Gas City, Indiana

Western in Gas City. By the time our heads hit the pillow, we were totally exhausted and we have no idea if the beds were good or not. We really didn't give a darn.


Monday October 12 - Hartford City to Berea, Kentucky
We could barely drag ourselves out of bed but finally we hit the road. First we went into Hartford City and ordered some flowers to be delivered to Becky. She had to work in the morning so we can imagine how rough she much have felt after our middle of the night fiasco.

From Hartford City we travelled east to Celina and then south on Hwy 75 to Berea, Kentucky where we stayed for the night. The only thing I remember about today's drive was that we were heading south, really tired, and it was pouring rain. Everything was cold and damp. Well, at least it wasn't snowing! Behind us snow has hit Calgary, Winnipeg and Pennsylvania.


Tuesday October 13 - Berea to Lebanon, Tennessee
The weather wasn't much better this morning. Everything was dark and dreary. On the positive side though - everything was green. Only a few trees in this area had started to turn colour.

The Wilderness Road

In 1775, Daniel Boone blazed a trail into Kentucky using parts of established trails made by native people and herds of bison and other large animals. "Boone's Trace" passes about three miles east of here. The road through the area known as the Rockcastle Hills is called "The Wilderness Road".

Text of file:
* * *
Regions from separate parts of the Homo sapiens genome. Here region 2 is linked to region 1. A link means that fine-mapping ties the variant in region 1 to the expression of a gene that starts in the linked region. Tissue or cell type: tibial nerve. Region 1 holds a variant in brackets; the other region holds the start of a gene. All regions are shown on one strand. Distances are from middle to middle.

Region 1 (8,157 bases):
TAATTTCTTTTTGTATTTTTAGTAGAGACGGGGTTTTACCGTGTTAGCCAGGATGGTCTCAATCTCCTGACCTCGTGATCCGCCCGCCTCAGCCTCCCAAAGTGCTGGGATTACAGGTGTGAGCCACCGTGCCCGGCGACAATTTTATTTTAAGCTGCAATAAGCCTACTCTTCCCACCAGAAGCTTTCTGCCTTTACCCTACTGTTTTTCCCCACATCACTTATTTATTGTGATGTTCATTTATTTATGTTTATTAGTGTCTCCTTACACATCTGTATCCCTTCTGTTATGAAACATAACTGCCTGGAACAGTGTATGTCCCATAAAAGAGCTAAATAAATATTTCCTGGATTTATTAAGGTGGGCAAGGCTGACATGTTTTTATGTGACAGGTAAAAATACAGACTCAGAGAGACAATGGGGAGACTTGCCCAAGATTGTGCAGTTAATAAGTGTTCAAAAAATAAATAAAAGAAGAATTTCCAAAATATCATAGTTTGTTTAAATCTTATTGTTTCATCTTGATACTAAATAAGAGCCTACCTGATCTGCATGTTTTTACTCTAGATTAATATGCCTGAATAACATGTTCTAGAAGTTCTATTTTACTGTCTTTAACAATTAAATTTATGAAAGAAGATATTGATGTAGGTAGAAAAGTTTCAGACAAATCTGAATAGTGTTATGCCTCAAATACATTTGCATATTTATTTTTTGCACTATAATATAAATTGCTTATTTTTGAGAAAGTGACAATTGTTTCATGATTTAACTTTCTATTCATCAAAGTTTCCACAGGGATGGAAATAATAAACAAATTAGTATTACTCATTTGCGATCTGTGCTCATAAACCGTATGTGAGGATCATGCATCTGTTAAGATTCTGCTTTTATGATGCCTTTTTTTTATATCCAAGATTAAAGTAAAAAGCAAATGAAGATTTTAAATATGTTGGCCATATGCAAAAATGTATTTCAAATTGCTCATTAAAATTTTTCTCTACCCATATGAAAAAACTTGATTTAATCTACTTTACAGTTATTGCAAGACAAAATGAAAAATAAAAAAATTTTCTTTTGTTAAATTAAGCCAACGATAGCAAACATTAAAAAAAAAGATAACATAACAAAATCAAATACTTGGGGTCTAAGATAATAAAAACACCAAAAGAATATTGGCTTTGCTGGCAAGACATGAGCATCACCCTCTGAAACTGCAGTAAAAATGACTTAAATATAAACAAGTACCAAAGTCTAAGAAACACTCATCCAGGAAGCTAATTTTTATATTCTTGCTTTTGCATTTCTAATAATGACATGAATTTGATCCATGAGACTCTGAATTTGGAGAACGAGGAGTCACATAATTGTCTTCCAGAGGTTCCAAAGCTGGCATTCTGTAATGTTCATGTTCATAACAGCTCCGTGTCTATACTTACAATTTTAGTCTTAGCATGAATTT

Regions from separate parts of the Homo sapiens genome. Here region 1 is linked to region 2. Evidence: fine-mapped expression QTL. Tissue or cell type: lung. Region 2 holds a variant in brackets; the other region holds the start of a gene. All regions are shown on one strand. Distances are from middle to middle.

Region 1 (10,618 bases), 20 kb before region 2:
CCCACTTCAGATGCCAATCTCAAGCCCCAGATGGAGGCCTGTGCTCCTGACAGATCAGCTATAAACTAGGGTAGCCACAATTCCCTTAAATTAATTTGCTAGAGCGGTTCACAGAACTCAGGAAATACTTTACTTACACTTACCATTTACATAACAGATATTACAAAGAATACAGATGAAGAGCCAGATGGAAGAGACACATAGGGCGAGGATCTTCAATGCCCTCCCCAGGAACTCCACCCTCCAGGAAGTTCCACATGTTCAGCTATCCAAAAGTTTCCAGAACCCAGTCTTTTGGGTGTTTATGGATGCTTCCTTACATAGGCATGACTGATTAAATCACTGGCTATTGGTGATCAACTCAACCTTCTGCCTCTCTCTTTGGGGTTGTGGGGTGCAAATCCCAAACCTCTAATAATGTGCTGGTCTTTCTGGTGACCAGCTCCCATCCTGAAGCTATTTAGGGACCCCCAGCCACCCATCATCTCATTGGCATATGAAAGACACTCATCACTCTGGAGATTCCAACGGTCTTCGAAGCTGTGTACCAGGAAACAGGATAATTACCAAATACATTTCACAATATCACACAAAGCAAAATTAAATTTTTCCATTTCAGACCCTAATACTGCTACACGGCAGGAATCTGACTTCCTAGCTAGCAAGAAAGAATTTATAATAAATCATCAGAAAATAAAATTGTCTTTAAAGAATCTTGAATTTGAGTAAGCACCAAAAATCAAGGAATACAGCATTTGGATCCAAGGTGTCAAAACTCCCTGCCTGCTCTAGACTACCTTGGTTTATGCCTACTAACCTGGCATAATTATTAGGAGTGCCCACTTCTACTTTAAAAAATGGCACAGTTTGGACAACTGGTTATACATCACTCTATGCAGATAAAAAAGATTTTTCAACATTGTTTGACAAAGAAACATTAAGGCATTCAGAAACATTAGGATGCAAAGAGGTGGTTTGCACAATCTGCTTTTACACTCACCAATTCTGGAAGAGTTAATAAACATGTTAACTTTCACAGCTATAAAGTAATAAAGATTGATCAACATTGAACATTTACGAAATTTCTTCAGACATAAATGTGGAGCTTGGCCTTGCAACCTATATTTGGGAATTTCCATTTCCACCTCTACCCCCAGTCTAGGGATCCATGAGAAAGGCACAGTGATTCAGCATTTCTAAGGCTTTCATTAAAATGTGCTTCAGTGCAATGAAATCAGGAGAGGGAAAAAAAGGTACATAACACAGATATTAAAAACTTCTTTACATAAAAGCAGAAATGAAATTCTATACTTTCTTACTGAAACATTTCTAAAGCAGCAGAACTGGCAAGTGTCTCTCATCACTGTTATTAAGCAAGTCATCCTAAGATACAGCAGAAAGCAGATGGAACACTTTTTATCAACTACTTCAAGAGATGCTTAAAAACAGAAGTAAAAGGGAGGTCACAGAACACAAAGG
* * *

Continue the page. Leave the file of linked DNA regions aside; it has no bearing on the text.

A few miles from Berea is The Wilderness Road turnoff to the monument for Camp Wildcat. After driving about 5 miles, we realized that somewhere along the way we had missed it. The sign said 2 3/4 miles but we weren't sure if that meant the site or another turnoff road to it was 2 3/4 miles. Regardless, we continued on about 5 more miles.

Happy Hollow Hazel Patch Road

This area is in the Daniel Boone National Forest. The scenery was really pretty and we did find a uniquely named road "Happy Hollow Hazel Patch Road". It was tempting to keep going and explore but we were getting pretty deep into the mountain road so just smiled, snapped a picture, and turned around.

Camp Wildcat Civil War Battlefield

Led by General Felix K. Zollicoffer 7,500 Confederates on October 21, 1861 attacked the entrenched camp of 5,000 Union men under General Albin Schoepf. Union's natural defense advantage in the Rockcastle Hills stopped the Southern troops who retreated to Tennessee. This was a major battle during 4 days of skirmishes, attacks and heavy gunfire.

Highway 25, Kentucky & Tennessee